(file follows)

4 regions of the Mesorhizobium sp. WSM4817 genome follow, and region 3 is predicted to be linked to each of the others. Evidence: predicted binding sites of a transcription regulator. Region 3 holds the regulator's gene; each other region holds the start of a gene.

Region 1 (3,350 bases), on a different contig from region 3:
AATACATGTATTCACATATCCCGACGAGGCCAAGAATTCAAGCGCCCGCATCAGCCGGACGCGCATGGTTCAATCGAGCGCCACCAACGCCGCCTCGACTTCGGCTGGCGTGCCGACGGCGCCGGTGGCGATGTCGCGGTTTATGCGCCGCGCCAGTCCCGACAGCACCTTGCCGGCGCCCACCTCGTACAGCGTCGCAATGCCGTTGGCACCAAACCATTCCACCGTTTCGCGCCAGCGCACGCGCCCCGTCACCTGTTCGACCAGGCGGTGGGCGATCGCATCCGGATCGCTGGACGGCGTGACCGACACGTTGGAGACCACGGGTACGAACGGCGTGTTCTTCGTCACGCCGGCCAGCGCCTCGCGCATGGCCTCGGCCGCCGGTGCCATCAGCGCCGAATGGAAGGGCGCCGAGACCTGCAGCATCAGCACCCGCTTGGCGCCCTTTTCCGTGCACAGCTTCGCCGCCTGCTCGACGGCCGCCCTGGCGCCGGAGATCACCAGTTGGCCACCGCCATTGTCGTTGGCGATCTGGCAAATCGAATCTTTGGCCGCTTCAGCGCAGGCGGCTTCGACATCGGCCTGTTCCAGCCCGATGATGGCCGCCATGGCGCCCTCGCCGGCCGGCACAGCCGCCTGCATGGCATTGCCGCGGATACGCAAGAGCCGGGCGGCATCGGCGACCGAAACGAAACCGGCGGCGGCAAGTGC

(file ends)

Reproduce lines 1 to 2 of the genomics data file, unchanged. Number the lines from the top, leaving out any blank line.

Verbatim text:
4 regions of the Mesorhizobium sp. WSM4817 genome follow, and region 3 is predicted to be linked to each of the others. Evidence: predicted binding sites of a transcription regulator. Region 3 holds the regulator's gene; each other region holds the start of a gene.

Region 1 (3,350 bases), on a different contig from region 3: